Thursday, October 31, 2013

Wednesday, October 30, 2013

And the DCCAH grants go to...

This year, the DCCAH received 632 applications requesting over $18 million in funding. All eligible applications are reviewed by Advisory Review Panels, which are convened by DCCAH board members (yours truly was one of the Advisory Panel members). For FY14, the DCCAH held 20 Advisory Review Panels and enlisted the expertise of over 120 Advisory Review Panelists (I was one of them) who read, discussed, and scored each application.

The DCCAH funded a broad spectrum of innovative and exciting artists, programs, and organizations. For example, individual artists in music and visual arts, programs that teach young people, and institutions that serve residents and visitors across the city will be awarded grants this year. These grantees contribute to the District's cultural landscape that provides an economic impact of over $1.1 billion to the city.

Follow this link to see a complete list of FY14 grant recipients. Below are the key Artist Fellowship program awardees (with a lot of the usual suspects)... Congrats to all of them!

In spite of the severe financial austerity environment, DC seems to be somehow still kicking ass and taking names when it comes to sheckels and the arts...

FY14 Grant Awardees - Artist Fellowship Program

FY14 Artist Fellowship Program Awardees
Name Ward Official Amount
Abdul Ali 6 $5,000
Adam Davies 3 $10,000
Alexis Gillespie 4 $10,000
Anna Edholm Davis 4 $7,500
Anne Marchand 2 $10,000
Anu Yadav 4 $10,000
Armando Lopez-Bircann 1 $5,000
Assane Konte 5 $7,500
Ayanna Gregory 4 $10,000
Brian Settles 5 $10,000
Carmen Wong 2 $10,000
Carolyn Joyner 1 $5,000
Cecilia Cackley 6 $10,000
Christylez Bacon 1 $5,000
Dan Steinhilber 6 $10,000
Dana Burgess 3 $5,000
Dana Ellyn 2 $5,000
Daniel Flint 6 $5,000
David Keplinger 2 $10,000
Dean Kessmann 3 $10,000
Elizabeth Acevedo 6 $10,000
Ellie Walton 1 $10,000
Emiliano Ruprah 4 $5,000
Eric Gottesman 1 $5,000
Fawna Xiao 6 $5,000
Fred Joiner 6 $7,500
Gregory Ferrand 4 $10,000
Holly Bass 1 $10,000
James Byers 7 $10,000
Joey Manlapaz 6 $7,500
Jonathan Tucker 6 $10,000
Juan Gaddis 4 $5,000
Julia Bloom 3 $10,000
Karen Baker 5 $5,000
Karen Evans 5 $7,500
Karen Zacarias 1 $10,000
Kate MacDonnell 1 $10,000
Kim Roberts 1 $5,000
Krys Kornmeier 3 $5,000
Linn meyers 4 $7,500
Lisa Farrell 5 $5,000
Liz Maestri 1 $5,000
Maggie Michael 2 $7,500
Marjuan Canady 4 $5,000
Mark Parascandola 1 $10,000
Matt Sesow 1 $7,500
Matthew Mann 6 $7,500
Maureen Andary 4 $7,500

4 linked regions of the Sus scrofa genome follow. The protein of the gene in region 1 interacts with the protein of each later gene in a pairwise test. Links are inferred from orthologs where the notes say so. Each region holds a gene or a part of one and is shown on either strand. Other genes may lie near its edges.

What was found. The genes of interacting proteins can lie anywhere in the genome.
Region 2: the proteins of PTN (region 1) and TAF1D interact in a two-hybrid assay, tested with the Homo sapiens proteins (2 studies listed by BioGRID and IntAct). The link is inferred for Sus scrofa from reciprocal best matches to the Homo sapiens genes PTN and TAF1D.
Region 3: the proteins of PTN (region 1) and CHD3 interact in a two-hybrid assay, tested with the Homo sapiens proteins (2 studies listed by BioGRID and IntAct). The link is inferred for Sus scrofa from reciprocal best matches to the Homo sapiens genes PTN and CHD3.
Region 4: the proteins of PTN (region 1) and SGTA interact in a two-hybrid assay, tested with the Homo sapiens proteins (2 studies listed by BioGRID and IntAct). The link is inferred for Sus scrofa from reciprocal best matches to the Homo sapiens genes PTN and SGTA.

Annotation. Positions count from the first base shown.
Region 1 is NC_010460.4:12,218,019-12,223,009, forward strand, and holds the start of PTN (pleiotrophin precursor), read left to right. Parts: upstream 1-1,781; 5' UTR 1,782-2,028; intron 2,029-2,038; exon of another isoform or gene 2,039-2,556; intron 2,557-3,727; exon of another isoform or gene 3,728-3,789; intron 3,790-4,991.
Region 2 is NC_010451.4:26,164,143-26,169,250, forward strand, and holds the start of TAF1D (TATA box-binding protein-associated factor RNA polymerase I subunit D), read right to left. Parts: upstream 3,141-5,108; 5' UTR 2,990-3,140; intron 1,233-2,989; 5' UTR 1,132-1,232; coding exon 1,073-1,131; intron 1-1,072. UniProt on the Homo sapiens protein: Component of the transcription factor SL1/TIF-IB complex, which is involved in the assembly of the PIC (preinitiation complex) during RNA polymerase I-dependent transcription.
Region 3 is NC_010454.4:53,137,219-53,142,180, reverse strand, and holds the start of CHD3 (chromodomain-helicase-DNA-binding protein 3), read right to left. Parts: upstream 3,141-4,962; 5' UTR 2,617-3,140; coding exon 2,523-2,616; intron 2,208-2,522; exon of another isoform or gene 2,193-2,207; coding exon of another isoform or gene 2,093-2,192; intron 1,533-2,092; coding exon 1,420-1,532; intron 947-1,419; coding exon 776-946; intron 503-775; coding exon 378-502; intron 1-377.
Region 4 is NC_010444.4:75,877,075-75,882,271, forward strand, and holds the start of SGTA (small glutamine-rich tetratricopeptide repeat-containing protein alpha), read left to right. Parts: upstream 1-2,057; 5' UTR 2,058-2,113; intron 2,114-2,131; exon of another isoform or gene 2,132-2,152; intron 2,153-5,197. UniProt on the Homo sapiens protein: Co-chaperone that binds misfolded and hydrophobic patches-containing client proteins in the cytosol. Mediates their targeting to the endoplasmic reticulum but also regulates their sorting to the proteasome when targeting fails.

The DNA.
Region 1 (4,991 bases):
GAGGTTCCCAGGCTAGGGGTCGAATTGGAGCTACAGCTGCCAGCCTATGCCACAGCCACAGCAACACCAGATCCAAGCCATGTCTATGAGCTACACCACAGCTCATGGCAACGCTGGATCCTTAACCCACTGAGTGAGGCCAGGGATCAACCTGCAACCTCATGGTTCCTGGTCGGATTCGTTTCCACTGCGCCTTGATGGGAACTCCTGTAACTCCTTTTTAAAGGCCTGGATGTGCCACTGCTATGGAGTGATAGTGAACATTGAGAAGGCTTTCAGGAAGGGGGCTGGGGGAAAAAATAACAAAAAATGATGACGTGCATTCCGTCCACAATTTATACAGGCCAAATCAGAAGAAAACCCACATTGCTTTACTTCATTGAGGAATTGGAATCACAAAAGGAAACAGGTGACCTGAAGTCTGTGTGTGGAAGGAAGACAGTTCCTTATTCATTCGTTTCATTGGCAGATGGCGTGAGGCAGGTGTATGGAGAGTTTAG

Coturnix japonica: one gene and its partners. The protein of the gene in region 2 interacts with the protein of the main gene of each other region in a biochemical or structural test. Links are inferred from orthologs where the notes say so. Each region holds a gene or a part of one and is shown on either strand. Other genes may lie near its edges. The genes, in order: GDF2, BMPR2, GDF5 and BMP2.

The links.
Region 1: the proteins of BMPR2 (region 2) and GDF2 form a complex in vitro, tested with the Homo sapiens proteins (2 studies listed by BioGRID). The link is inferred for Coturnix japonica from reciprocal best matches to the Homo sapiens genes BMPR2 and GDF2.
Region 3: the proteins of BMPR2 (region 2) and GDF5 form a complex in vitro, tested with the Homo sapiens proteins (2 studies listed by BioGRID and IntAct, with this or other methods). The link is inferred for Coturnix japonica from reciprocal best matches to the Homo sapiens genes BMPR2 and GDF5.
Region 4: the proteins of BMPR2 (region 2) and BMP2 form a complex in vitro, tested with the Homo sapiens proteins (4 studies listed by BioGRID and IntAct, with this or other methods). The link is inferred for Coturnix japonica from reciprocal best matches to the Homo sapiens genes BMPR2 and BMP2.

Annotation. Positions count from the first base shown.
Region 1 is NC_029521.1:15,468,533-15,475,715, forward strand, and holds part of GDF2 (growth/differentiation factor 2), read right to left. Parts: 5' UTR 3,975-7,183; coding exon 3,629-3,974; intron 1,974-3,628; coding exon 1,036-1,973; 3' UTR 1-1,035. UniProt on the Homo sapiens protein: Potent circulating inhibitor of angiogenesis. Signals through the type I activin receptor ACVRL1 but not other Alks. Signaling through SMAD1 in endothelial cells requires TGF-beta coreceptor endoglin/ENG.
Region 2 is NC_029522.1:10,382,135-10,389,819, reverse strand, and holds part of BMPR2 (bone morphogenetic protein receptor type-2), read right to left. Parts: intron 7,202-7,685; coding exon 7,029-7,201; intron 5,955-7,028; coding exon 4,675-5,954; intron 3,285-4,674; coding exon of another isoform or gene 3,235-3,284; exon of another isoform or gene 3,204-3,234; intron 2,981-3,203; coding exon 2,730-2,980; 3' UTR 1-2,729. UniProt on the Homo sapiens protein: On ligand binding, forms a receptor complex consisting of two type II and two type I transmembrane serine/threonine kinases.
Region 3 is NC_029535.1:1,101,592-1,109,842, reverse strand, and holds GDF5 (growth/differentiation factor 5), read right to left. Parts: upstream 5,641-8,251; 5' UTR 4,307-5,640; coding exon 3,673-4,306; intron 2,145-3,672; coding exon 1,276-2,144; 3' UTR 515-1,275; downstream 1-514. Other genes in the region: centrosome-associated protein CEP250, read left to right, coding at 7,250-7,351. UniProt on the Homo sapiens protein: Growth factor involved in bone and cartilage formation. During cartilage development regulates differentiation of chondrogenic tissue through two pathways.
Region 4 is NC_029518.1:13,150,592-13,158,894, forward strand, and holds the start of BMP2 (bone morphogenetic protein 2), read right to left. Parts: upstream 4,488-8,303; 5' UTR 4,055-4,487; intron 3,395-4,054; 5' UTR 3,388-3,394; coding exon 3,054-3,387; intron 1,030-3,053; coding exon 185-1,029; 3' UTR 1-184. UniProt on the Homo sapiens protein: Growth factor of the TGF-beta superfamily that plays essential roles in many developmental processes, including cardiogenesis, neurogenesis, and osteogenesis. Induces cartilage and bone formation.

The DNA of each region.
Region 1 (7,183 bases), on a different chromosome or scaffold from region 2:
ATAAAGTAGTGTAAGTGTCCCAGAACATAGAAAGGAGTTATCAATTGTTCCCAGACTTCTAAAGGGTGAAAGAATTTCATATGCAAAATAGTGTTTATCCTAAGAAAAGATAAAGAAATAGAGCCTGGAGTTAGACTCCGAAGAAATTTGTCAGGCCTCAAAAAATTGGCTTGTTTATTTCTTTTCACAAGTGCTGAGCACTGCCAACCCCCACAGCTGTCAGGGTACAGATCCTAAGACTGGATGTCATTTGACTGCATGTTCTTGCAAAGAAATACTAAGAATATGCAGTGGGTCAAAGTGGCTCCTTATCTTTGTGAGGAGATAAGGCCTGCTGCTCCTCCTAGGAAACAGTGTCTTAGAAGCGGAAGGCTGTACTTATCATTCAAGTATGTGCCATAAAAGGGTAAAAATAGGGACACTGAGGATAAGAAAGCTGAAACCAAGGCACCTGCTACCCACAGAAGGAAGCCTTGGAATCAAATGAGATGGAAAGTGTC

Maurice Saylor 5 $10,000
Michael Janis 5 $10,000
Michael Sirvet 2 $10,000
Michelle Herman 4 $7,500
Mickey Terry 7 $10,000
Miya Hisaka 3 $5,000
Molly Springfield 1 $5,000
Naomi Ayala 1 $10,000
Norman Allen 4 $10,000
Paul Bishow 1 $7,500
Paul Reuther 2 $7,500
Paul Thornley 6 $7,500
Rania Hassan 5 $7,500
Regie Cabico 1 $10,000
Renee Stout 5 $7,500
Rik Freeman 7 $7,500
Ruth Forman 5 $7,500
Sam McCormally 5 $5,000
Sandra Beasley 1 $10,000
Sara Curtin 1 $7,500
Sean Hennessey 5 $7,500
Siobhan Rigg 5 $7,500
Sondra Arkin 2 $10,000
Stanley Squirewell 5 $5,000
Stephon Senegal 4 $7,500
Thomas Colohan 1 $10,000
Tim Tate 2 $7,500
Trevor Young 2 $7,500
Valerie Theberge 3 $10,000
Yi Chen 3 $10,000

Tuesday, October 29, 2013

White House blues...

Redux: It all depends on what the meaning of the word "is" is...

Cough, cough...

Lisa Montag at AU

Korda at Oregon

Chicoms and fake art...

No Chinese painting had ever fetched so much at auction, and, by the end of the year, the sale appeared to have global implications, helping China surpass the United States as the world’s biggest art and auction market.

But two years after the auction, Qi Baishi’s masterpiece is still languishing in a warehouse in Beijing. The winning bidder has refused to pay for the piece since doubts were raised about its authenticity. 
 Read the NYT story here. And chances are that if you think that you own a real Wifredo Lam, you're in the same boat... cough, cough...

Monday, October 28, 2013

For Miami...

Just ordered the largest frame to date for my most ambitious electronics-embedded project yet... not my largest work of art ever - that monster is in a private NYC collection - but my largest work with embedded electronics.

It will be three feet by five feet and part of the "Contemporary Art" series, where I usually show someone overwhelmed by contemporary art... painting actually. It will start at ten grand; my most expensive piece yet and a natural growth in price over many years.

We will be at CONTEXT in Miami in December, and showcasing Dulce Pinzon, Simon Monk, Ric Garcia, Audrey Wilson and yours truly.

If you are an artist, or a gallerist, or a serious collector in 2013, then you need to go to Miami in December, but before you do that, you need to make sure that you have plenty of the most valuable commodity on the planet: information!